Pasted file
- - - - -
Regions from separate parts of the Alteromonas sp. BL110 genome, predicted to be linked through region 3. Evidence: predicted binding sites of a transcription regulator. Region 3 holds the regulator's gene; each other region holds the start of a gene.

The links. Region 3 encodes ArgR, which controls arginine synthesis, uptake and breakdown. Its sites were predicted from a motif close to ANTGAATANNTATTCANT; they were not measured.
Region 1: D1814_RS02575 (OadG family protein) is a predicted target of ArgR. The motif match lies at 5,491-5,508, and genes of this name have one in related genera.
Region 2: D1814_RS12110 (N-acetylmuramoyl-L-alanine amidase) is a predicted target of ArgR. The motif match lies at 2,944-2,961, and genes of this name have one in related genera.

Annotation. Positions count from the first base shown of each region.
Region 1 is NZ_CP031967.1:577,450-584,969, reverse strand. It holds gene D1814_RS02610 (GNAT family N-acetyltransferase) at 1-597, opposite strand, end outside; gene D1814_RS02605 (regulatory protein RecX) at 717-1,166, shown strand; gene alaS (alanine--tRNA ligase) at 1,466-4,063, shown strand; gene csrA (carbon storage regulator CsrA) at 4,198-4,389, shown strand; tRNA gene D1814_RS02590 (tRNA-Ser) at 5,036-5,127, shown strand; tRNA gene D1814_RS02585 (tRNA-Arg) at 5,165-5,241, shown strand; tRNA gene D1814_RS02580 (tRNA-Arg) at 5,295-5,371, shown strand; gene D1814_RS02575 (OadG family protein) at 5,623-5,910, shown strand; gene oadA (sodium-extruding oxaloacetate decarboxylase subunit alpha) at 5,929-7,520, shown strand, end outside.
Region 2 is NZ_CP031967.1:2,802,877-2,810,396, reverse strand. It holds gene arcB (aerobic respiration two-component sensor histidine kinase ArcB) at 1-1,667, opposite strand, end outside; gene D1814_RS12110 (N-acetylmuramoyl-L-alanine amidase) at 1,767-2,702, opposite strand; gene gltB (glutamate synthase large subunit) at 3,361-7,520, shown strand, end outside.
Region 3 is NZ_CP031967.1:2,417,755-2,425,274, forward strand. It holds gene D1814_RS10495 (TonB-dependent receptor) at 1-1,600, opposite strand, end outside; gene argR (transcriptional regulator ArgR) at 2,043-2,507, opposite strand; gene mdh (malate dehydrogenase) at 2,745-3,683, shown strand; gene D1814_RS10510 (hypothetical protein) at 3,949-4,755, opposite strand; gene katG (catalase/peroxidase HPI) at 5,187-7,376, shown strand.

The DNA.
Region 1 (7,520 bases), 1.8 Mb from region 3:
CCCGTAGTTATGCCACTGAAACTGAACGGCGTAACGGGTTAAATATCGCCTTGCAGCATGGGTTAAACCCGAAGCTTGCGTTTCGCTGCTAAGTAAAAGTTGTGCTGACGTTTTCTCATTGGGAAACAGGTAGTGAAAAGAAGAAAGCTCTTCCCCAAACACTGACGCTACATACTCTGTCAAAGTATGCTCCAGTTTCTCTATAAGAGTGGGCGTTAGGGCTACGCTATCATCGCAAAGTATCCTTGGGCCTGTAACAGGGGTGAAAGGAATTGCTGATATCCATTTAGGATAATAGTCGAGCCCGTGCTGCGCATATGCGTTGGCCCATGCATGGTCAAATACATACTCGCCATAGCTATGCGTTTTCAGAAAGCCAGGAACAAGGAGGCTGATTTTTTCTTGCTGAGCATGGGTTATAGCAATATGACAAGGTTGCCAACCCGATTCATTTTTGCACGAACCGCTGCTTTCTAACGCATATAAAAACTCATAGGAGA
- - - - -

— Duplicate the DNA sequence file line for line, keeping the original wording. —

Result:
Regions from separate parts of the Alteromonas sp. BL110 genome, predicted to be linked through region 3. Evidence: predicted binding sites of a transcription regulator. Region 3 holds the regulator's gene; each other region holds the start of a gene.

The links. Region 3 encodes ArgR, which controls arginine synthesis, uptake and breakdown. Its sites were predicted from a motif close to ANTGAATANNTATTCANT; they were not measured.
Region 1: D1814_RS02575 (OadG family protein) is a predicted target of ArgR. The motif match lies at 5,491-5,508, and genes of this name have one in related genera.
Region 2: D1814_RS12110 (N-acetylmuramoyl-L-alanine amidase) is a predicted target of ArgR. The motif match lies at 2,944-2,961, and genes of this name have one in related genera.

Annotation. Positions count from the first base shown of each region.
Region 1 is NZ_CP031967.1:577,450-584,969, reverse strand. It holds gene D1814_RS02610 (GNAT family N-acetyltransferase) at 1-597, opposite strand, end outside; gene D1814_RS02605 (regulatory protein RecX) at 717-1,166, shown strand; gene alaS (alanine--tRNA ligase) at 1,466-4,063, shown strand; gene csrA (carbon storage regulator CsrA) at 4,198-4,389, shown strand; tRNA gene D1814_RS02590 (tRNA-Ser) at 5,036-5,127, shown strand; tRNA gene D1814_RS02585 (tRNA-Arg) at 5,165-5,241, shown strand; tRNA gene D1814_RS02580 (tRNA-Arg) at 5,295-5,371, shown strand; gene D1814_RS02575 (OadG family protein) at 5,623-5,910, shown strand; gene oadA (sodium-extruding oxaloacetate decarboxylase subunit alpha) at 5,929-7,520, shown strand, end outside.
Region 2 is NZ_CP031967.1:2,802,877-2,810,396, reverse strand. It holds gene arcB (aerobic respiration two-component sensor histidine kinase ArcB) at 1-1,667, opposite strand, end outside; gene D1814_RS12110 (N-acetylmuramoyl-L-alanine amidase) at 1,767-2,702, opposite strand; gene gltB (glutamate synthase large subunit) at 3,361-7,520, shown strand, end outside.
Region 3 is NZ_CP031967.1:2,417,755-2,425,274, forward strand. It holds gene D1814_RS10495 (TonB-dependent receptor) at 1-1,600, opposite strand, end outside; gene argR (transcriptional regulator ArgR) at 2,043-2,507, opposite strand; gene mdh (malate dehydrogenase) at 2,745-3,683, shown strand; gene D1814_RS10510 (hypothetical protein) at 3,949-4,755, opposite strand; gene katG (catalase/peroxidase HPI) at 5,187-7,376, shown strand.

The DNA.
Region 1 (7,520 bases), 1.8 Mb from region 3:
CCCGTAGTTATGCCACTGAAACTGAACGGCGTAACGGGTTAAATATCGCCTTGCAGCATGGGTTAAACCCGAAGCTTGCGTTTCGCTGCTAAGTAAAAGTTGTGCTGACGTTTTCTCATTGGGAAACAGGTAGTGAAAAGAAGAAAGCTCTTCCCCAAACACTGACGCTACATACTCTGTCAAAGTATGCTCCAGTTTCTCTATAAGAGTGGGCGTTAGGGCTACGCTATCATCGCAAAGTATCCTTGGGCCTGTAACAGGGGTGAAAGGAATTGCTGATATCCATTTAGGATAATAGTCGAGCCCGTGCTGCGCATATGCGTTGGCCCATGCATGGTCAAATACATACTCGCCATAGCTATGCGTTTTCAGAAAGCCAGGAACAAGGAGGCTGATTTTTTCTTGCTGAGCATGGGTTATAGCAATATGACAAGGTTGCCAACCCGATTCATTTTTGCACGAACCGCTGCTTTCTAACGCATATAAAAACTCATAGGAGA